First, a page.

Penis envy may be ludicrous. The analyst's couch may be passe. Still, there's no eradicating the imprint Sigmund Freud's theories of personality have left on our collective psyche in the last 100 years. Through his writing and research, Freud popularized dream interpretation, recognized infant sexuality, and acknowledged the wounds we carry with us from childhood into adulthood. He even proposed a cure for those wounds -- psychoanalysis -- effected by a careful balance of talking about one's experiences, free association, and remembering the past. At his most innovative, the doctor illuminated some of the mysteries of the unconscious and provided us with tools to alleviate suffering. Not surprisingly, such brilliance inspired controversy.
In Vienna in 1896, Freud presented a paper based on years of analyzing middle-class women diagnosed as hysterics. Adult neurosis, he announced, was almost always caused by an incident of childhood sexual abuse. Incredulous, his colleagues rejected such a theory; Richard von Krafft-Ebing, a renowned specialist in sexual psychopathology, called it "a scientific fairy tale." Eventually Freud also discarded the notion. As he wrote to Dr. Wilhelm Fliess in 1897, "I am tormented by grave doubts about my theory of neuroses." Freud came to believe that his patients who remembered sexual abuse inflicted on them as children were not recalling actual abusive events, but rather were reporting forbidden fantasies they'd had of being raped or molested. This particular idea went on to influence the development of psychotherapy.
The staggering implications of Freud's reassessment form the basis for Terry Johnson's astutely written and cleverly structured dramatic farce, Hysteria, now on-stage at the Pope Theatre Company in Manalapan. (Hysteria won London's Olivier Award for Best Comedy in 1993. Those Brits -- they like their humor heady.) The Pope's riveting production proves as funny as a Marx Brothers movie, and as mind-bending as an acid trip.
Compressing historical events that take place over the course of a year and a half into a single evening near the end of Freud's life, Johnson sets his play in London, to where the analyst and most of his family have fled in 1938 to escape the Nazi invasion of Vienna. In Hysteria, the playwright combines a real-life visit that artist Salvador Dali paid to Freud's London home, the publication of Freud's contentious treatise on Judaism (Moses and Monotheism), and news of Kristallnacht, Germany's infamous night of rampage against Jews in November 1938. He adds to the mix the fictitious arrival of a psychology student named Jessica. Juggling outrageous characterizations, a deft handling of psychological jargon, and the dramatic unfolding of Jessica's past through journal entries and therapy sessions on Freud's couch, Johnson examines crucial events and ideas that have shaped life in the Twentieth Century: surrealism, sexual politics, the power of the unconscious, the Holocaust.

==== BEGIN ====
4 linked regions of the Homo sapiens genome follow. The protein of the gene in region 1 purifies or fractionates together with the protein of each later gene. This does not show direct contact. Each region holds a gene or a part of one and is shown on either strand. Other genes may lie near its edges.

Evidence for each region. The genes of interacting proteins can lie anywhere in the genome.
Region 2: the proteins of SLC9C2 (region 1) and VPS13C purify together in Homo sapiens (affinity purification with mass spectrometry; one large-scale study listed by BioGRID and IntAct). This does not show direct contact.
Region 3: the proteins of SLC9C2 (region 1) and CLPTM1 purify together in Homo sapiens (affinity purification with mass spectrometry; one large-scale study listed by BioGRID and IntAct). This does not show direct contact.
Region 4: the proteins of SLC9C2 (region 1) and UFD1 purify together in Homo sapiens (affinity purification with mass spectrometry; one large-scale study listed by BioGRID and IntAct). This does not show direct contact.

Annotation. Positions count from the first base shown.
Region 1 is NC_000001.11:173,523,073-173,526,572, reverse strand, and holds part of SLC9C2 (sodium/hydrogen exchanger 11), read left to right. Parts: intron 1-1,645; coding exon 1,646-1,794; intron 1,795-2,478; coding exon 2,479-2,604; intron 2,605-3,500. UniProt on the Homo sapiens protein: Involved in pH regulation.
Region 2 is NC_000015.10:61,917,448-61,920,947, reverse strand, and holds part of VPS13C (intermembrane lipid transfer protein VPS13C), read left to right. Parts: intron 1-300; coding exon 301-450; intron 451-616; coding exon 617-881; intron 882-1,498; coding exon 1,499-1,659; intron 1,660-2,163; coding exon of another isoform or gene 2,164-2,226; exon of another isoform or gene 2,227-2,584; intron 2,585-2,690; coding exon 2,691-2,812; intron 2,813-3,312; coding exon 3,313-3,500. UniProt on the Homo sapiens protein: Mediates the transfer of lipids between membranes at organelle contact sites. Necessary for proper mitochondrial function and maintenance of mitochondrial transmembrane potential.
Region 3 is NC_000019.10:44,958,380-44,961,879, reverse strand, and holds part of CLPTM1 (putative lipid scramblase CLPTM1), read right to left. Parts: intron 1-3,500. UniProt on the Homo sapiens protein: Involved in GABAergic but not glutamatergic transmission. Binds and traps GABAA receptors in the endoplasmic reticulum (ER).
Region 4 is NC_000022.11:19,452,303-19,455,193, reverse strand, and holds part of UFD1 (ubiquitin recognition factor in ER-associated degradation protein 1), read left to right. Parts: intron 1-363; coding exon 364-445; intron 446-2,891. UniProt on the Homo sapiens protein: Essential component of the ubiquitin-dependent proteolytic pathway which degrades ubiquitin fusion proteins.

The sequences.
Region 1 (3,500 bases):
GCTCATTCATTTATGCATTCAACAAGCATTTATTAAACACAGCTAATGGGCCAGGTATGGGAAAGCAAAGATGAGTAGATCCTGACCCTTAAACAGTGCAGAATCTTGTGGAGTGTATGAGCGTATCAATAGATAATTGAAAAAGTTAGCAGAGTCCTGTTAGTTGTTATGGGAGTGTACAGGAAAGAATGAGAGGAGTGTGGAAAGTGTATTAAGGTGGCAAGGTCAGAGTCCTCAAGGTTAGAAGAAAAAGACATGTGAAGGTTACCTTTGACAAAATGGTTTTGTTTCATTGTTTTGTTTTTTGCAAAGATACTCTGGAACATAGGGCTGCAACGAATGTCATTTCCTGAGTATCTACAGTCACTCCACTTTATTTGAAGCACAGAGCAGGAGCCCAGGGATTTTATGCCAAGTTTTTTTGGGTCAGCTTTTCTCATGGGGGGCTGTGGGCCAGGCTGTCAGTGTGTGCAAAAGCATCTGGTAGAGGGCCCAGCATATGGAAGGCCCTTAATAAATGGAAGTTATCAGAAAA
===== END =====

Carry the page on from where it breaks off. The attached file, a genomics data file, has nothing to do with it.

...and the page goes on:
Director J. Barry Lewis never once drops the ball in this reconstruction-deconstruction of history. He keeps the ideas and emotions coming at full speed, not only by eliciting fresh and expertly timed performances from all of his actors, but also by highlighting the play's emphasis on dreams and imagination through visual juxtapositions. For instance, at one point during a manic scene of door-slamming, hiding, and spying, Freud finds himself wearing a cloth around his head in classic toothache style, a red vinyl raincoat, and a boot on his hand, while clutching a painting by Picasso; he could easily be posing for a surrealist portrait. Lewis's exuberant staging integrates everything into a seamless whole: Jon Gottlieb's gripping sound design, Jim Fulton's searing lighting, Suzette Pare's playful costumes, and Richard Crowell's painterly set, which, at crucial moments, breaks open to reveal a terrifying psychological landscape.
Jack Axelrod flawlessly depicts Freud as a cantankerous yet compassionate genius, agonizing even during his last days over the elusiveness of memory, the tenuous possibility of curing people, and the nature of professional and personal responsibility. Louis Tyrrell gives a sublime comic performance as an egomaniacal yet childlike Dali. Harvey Phillips anchors the ensemble in his role as the comparatively sane Abraham Yahuda, a conflation of Freud's real-life personal physician Max Schur and the historical Abraham Yahuda, a Jewish scholar living in London at beginning of World War II. Jessica K. Peterson wraps herself around the role of Jessica, one of the best parts written for a woman in a contemporary play. Peterson burns up the stage with rage and intelligence.
From its first startling image of an anguished Freud to its final shattering thunderclap, the Pope's magnificent production of Hysteria will grab your heart and rattle your mind. Memory? Reality? Imagination? Dream? I'll leave it up to you to interpret. Just don't miss it.